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rreschran

Re: Snow Ban

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Just for fun ... I read an article having to do with law enforcement in one Wisconsin county declaring a "Snow Ban" where they are not going to call tow trucks out so towers can get some much needed rest.  Read the link:   https://www.wsaw.com/content/news/No-tow-ban-implemented-in-Marathon-Co-tow-truck-drivers-say-theyre-thankful-505541851.html

 

Because snow days are brutal to towers who work those conditions, being tired and over-worked IS a safety consideration. However, because we're in business to make money during those snow events, do you thinks it's smart to hold-back on call-volume in the best interest of operator safety? I remember those days working snow events in the Sierra in that, "around the clock", mode. So, at what point should the all American dollar be considered priority over operator safety? What are your thought?    R.

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Never! As a tower in the northeast I worked my fair share of snow events these past three decades. When I was young, possibly dumber although the jury is still out on that, it was normal to go around the clock for days on end clearing vehicles from the roadway. On top of that we also did snow removal, so when we were not towing we were plowing and sanding. 36 or more hours without a break was common in my twenties.

 

I had way too many close calls that, looking back, were directly attributable to my fatigue level. Driving past my exit on the highway and not being able to recall where I was or how I got there was a normal occurrence during snow events. This type of clouded judgement leads to injury or death very easily.

 

The only place fatigue trumps over caution, and this is even debatable, is when life safety is on the line. Removing a disabled vehicle that is preventing access for fire or ems service or other situations like that, responding to a rescue assistance request, those warrant a little more risk on the part of the tower, within reason. As harsh as it sounds, remember you are not the one that put that person in jeopardy, you will be of no use to anyone if you are injured or killed, so your safety (and those around you) must be a priority in all decisions.

 

Should we decide to place earnings above safety for a snow event what is next? Profit before safety for a motorist willing to pay extra for a tire change in an unsafe location, or placing your body in harms way just because it pays extra? I don't think so.

 

I will say, although I like the concept of providing rest for the towers, I do not understand the all out tow ban concept that is common in the midwest. Not all disabled, stuck or wrecked vehicles need to, or can be, safely recovered during the actual storm, but to prohibit all towing is questionable. I see the intent, and if the local tower is not staffed to allow for rest then the agency may need to step in and force a rest, but what about major metropolitan areas? It seems unfair to restrict a business if they could safely complete their task.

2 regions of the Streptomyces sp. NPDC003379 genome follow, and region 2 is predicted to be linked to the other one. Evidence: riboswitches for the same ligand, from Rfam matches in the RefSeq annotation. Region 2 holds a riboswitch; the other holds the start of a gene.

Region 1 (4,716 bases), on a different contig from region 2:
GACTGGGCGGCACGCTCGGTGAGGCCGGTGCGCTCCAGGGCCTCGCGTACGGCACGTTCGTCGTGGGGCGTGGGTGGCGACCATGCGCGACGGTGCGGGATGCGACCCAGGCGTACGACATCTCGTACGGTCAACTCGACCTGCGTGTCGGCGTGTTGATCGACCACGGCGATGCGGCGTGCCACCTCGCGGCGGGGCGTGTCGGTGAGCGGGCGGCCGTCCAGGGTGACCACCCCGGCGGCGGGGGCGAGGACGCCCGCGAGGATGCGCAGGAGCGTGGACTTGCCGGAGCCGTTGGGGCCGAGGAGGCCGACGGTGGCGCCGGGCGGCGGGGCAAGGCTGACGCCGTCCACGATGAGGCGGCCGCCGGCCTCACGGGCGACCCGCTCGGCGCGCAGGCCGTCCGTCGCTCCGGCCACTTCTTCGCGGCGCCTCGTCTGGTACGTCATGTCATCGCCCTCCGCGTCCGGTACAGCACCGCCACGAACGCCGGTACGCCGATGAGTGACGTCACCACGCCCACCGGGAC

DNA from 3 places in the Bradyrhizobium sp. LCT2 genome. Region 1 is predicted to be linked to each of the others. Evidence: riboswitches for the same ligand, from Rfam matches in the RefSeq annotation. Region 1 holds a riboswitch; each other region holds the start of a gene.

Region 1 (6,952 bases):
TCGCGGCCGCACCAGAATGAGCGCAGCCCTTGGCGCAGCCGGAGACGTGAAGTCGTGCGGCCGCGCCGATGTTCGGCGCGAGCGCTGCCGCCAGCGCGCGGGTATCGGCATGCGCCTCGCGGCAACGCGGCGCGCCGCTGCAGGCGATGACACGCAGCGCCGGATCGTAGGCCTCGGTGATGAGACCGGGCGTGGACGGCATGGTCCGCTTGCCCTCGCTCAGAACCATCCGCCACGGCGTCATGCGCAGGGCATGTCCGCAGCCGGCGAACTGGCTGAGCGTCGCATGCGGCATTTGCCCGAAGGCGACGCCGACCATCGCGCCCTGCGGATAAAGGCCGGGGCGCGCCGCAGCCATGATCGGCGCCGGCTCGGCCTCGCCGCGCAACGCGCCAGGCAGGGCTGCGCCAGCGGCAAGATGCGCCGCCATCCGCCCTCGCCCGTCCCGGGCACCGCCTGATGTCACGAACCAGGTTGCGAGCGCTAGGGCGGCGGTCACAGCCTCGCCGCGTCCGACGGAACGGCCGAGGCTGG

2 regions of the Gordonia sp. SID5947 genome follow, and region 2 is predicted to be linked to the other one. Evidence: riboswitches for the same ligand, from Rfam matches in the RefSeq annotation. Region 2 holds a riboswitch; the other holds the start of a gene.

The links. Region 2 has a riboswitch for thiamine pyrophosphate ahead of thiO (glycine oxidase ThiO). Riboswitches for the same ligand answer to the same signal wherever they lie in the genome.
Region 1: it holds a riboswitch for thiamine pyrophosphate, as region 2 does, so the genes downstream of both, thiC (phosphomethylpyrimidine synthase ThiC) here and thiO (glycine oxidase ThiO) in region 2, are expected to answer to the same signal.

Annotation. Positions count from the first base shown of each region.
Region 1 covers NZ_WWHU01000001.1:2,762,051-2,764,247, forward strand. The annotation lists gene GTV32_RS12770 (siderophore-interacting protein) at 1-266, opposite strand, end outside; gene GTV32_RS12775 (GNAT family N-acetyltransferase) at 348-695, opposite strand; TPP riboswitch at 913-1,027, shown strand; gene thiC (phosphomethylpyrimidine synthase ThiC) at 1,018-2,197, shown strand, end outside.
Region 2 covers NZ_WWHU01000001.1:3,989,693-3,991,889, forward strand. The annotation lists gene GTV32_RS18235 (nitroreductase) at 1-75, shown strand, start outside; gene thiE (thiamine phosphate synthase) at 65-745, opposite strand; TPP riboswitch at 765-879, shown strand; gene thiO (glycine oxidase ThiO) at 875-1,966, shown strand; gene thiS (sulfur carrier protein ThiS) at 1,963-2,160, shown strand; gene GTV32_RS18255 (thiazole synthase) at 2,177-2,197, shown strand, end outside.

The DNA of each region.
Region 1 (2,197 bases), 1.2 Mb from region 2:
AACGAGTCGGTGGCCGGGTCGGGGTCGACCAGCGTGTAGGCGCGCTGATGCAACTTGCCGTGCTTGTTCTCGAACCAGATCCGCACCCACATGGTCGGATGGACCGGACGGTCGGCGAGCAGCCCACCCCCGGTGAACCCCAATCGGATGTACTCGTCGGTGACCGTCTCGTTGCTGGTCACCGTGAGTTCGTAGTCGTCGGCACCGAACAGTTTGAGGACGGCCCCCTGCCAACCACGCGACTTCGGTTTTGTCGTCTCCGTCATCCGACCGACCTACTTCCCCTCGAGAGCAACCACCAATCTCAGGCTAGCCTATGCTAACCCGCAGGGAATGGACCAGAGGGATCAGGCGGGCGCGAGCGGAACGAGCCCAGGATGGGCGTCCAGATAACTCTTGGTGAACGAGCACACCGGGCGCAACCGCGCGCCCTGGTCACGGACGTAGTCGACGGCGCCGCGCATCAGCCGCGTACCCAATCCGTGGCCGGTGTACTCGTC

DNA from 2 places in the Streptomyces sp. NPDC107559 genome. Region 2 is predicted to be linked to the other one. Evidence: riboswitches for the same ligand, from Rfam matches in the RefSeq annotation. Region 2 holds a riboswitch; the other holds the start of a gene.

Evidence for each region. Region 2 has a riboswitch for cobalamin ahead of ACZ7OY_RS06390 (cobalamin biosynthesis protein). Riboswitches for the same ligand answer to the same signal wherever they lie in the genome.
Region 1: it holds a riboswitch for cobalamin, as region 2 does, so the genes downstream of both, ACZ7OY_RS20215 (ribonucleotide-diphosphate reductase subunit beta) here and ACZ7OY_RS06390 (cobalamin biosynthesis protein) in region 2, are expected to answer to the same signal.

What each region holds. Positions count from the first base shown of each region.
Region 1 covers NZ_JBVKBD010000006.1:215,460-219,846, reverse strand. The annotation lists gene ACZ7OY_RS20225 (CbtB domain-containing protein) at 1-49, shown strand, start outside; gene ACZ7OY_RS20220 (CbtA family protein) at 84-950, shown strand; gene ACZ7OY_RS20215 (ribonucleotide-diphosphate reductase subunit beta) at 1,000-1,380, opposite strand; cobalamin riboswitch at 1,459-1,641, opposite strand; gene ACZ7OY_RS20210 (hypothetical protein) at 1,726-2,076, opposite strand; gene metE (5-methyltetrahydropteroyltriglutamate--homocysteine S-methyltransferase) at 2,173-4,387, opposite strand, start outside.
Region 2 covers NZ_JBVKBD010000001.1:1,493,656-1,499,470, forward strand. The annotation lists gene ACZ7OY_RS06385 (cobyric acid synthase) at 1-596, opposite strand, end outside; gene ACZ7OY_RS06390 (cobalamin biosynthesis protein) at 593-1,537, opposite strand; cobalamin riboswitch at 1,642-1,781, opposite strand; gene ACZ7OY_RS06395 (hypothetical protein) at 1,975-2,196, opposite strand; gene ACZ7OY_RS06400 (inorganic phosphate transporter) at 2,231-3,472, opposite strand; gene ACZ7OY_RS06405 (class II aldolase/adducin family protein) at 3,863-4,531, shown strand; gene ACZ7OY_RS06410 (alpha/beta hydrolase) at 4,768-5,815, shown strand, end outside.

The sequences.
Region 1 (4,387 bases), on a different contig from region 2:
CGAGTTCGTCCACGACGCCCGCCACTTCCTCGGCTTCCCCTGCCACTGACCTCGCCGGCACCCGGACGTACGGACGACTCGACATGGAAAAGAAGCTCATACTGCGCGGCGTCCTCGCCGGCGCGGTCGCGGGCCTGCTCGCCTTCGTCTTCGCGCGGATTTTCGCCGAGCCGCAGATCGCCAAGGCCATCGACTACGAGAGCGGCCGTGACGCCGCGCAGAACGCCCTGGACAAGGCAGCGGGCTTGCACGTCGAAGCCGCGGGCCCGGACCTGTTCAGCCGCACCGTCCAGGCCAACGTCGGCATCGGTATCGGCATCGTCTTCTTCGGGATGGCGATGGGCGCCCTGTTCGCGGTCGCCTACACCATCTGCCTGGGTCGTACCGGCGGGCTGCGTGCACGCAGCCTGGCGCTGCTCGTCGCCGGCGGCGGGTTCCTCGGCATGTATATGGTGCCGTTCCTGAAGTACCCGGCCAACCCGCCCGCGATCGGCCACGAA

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We have "tow bans" here in Iowa that are put in place by the highway patrol when road conditions are questionable, more often that not visibility is a concern as well. Having said that if law enforcement calls for an accident or a vehicle blocking the roadway we are often called to remove it with their help and blessing. We are often just as busy during the ban after a major storm clearing vehicles that were left in the road way so plow crews can do their work. Our county and city police are very good to work with, we can on a case by case basis do tows on gravel roads where traffic is light and visibility is good. Most of the the time the trooper on duty will let us know about when they think the ban will be lifted so we can plan accordingly.

 

As far as the working around the clock that should be covered by the hours of operation policy's in place. We have all worked too long and been sleep deprived. As was stated above that is a recipe for disaster!!!! The one exception that will over ride the hour law is a request by law enforcement for a roadway blockage as was also stated above. There is NO JOB so important that it's safety should compromised for it's completion!!!!

Edited by mooresbp
spelling

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When there is a ban here, P.D. keeps us out there but only to clear the main roadways. if there is something off the road, The occupants are out and safe and not impeding the plow crews we will leave it there till the ban is lifted. I feel we all have pulled the 36 hour shifts at some point in our careers. As i get older i dont do it as much. There is just no point in pushing that hard. the cars will be there when the storm clears. I find it better to rest up, Prep your truck and equipment and be ready to rock when the call comes in. We only roll out during the ban at P.D. request. there are some shall i say less desirable companies that lurk around during the storm and extort top dollar from people. It's sad really.

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